While not-for-profit organizations do work that benefits society, that alone does not exempt these organizations from following the many federal, state and local laws which cover other businesses.
Governments frequently give authority to different regulatory agencies to make regulations and enforce these many laws.
There are also some cases where a nonprofit will have to interact with important private organization or associations which run much like an administrative agency.
What rules a business must follow will to some extent depend on the nature of the business. Many laws and regulations, like employment laws, for example, apply broadly.
These agencies have a lot of power to fine businesses, issue restrictive legal orders and otherwise punish organizations that the agency believes broke the law.
A negative encounter with an administrative agency can cut into a business’s profitability and reputation. In extreme cases, regulatory troubles can even cripple or destroy a business.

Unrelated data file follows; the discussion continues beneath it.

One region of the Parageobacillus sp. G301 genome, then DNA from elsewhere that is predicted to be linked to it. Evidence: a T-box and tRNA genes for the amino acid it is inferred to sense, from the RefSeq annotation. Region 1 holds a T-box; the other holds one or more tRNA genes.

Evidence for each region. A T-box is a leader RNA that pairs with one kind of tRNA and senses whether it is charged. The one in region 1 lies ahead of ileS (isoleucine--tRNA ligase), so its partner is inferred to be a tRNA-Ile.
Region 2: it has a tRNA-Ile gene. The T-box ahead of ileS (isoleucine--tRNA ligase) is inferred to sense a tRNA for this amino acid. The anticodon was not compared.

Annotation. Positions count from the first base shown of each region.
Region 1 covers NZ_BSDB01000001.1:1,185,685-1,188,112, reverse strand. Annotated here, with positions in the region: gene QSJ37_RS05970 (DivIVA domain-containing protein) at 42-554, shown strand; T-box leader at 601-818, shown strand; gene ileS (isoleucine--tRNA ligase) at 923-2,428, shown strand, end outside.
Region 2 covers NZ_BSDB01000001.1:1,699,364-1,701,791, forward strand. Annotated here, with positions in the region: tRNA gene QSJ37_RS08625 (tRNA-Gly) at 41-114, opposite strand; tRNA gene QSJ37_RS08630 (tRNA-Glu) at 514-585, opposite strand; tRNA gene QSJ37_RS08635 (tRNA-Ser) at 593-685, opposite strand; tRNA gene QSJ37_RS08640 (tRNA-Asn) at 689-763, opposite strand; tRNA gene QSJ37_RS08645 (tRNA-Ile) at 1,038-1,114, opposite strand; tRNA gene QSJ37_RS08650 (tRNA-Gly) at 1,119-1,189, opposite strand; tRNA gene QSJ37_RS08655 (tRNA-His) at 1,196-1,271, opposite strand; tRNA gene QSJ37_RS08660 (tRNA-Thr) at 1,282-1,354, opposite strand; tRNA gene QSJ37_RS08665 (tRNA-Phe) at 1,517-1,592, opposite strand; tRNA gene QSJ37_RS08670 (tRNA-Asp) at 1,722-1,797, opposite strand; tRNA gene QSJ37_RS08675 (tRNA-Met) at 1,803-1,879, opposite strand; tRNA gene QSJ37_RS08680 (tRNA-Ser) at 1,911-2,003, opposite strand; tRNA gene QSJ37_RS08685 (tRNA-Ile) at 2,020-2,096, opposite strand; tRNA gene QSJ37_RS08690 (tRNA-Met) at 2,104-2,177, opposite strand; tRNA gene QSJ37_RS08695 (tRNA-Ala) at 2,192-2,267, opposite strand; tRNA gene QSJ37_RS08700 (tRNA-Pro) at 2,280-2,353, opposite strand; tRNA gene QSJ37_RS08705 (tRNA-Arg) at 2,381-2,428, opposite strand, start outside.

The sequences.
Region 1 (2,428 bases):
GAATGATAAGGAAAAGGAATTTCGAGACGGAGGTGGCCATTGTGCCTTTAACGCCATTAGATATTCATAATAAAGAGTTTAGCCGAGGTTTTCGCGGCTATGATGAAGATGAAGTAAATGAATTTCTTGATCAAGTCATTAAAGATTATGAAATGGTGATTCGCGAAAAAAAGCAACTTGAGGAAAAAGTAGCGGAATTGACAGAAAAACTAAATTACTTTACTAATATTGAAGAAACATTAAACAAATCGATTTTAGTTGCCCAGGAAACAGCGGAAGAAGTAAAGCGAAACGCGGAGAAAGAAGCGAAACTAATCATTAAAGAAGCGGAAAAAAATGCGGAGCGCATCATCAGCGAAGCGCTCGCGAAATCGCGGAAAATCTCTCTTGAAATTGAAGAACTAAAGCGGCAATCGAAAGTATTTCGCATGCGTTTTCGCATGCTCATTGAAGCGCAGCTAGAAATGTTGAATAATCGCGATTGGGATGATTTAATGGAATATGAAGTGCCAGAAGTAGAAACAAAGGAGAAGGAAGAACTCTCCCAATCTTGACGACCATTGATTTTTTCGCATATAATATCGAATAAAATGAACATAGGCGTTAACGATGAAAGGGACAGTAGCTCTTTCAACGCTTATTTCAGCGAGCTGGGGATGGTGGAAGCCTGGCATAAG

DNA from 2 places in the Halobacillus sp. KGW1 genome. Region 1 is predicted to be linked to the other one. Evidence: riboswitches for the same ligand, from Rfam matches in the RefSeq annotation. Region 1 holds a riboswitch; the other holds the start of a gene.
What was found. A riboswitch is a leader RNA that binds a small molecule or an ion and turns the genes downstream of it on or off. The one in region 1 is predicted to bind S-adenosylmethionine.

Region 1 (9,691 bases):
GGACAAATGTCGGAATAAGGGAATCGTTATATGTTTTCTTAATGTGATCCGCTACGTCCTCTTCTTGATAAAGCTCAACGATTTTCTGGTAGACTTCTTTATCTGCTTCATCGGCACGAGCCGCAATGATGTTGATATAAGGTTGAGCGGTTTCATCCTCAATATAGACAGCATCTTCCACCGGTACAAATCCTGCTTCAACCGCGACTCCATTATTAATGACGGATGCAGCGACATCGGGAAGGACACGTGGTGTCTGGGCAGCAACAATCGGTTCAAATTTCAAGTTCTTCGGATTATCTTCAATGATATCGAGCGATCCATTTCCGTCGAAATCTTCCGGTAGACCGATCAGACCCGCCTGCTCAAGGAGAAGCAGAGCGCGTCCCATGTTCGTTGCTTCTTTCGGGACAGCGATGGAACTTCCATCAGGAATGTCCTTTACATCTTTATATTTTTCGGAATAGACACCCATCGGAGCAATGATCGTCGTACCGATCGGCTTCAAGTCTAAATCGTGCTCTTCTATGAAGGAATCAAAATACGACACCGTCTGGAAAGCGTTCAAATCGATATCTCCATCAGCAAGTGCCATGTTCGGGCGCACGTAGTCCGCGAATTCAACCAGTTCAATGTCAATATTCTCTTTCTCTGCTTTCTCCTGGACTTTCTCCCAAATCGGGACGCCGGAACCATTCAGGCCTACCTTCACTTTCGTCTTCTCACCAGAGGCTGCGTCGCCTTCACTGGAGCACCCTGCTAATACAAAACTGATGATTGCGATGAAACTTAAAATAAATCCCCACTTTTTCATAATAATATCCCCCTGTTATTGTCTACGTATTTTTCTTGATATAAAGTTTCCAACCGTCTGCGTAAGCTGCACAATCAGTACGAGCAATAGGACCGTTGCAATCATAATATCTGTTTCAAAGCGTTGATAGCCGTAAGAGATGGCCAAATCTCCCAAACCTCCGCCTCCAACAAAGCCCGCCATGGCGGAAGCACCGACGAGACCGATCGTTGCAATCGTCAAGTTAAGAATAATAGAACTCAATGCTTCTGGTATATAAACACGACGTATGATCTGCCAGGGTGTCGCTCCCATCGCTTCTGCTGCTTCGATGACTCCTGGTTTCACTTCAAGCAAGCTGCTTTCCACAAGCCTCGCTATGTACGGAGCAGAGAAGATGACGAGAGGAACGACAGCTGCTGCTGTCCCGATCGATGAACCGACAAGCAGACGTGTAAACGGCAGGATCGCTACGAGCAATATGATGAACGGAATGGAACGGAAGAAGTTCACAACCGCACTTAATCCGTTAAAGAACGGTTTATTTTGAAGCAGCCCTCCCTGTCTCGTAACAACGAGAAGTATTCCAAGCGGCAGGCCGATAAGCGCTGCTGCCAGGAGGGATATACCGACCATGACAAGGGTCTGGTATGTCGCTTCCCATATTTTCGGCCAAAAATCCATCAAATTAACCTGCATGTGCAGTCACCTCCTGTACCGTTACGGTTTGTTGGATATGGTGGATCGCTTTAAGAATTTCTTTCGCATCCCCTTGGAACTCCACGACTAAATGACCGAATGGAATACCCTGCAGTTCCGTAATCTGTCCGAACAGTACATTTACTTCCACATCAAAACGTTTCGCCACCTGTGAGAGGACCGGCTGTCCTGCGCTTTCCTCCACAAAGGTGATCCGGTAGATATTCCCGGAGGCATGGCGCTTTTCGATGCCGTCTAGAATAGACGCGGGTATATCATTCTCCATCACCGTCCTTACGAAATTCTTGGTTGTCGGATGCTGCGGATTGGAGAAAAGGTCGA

In short, it is critically important that a non-profit stay on top of their regulatory obligations and have a compliance plan in place to follow them. Implementing a compliance plan takes legal knowledge and skill, especially since rules frequently change and often are very detailed.
Even with a good compliance plan, a business may need to defend its interests
A good first step to avoiding regulatory troubles is for a business to know its obligations and implement policies and procedures to make sure all stakeholders meet these obligations.
Even so, there is always a possibility that a business will have to defend itself or advocate for its interests in front of the many federal regulatory agencies which can exercise authority over businesses. Businesses may also have to advocate their cases in front of state or local agencies or in front of a private organization.
Federal administrative law is often complicated. There are detailed procedures which apply to most agencies. Each agency has its own rules and regulations that will determine how they make decisions. A business facing an administrative issue must make sure it understands its options and the possible outcomes.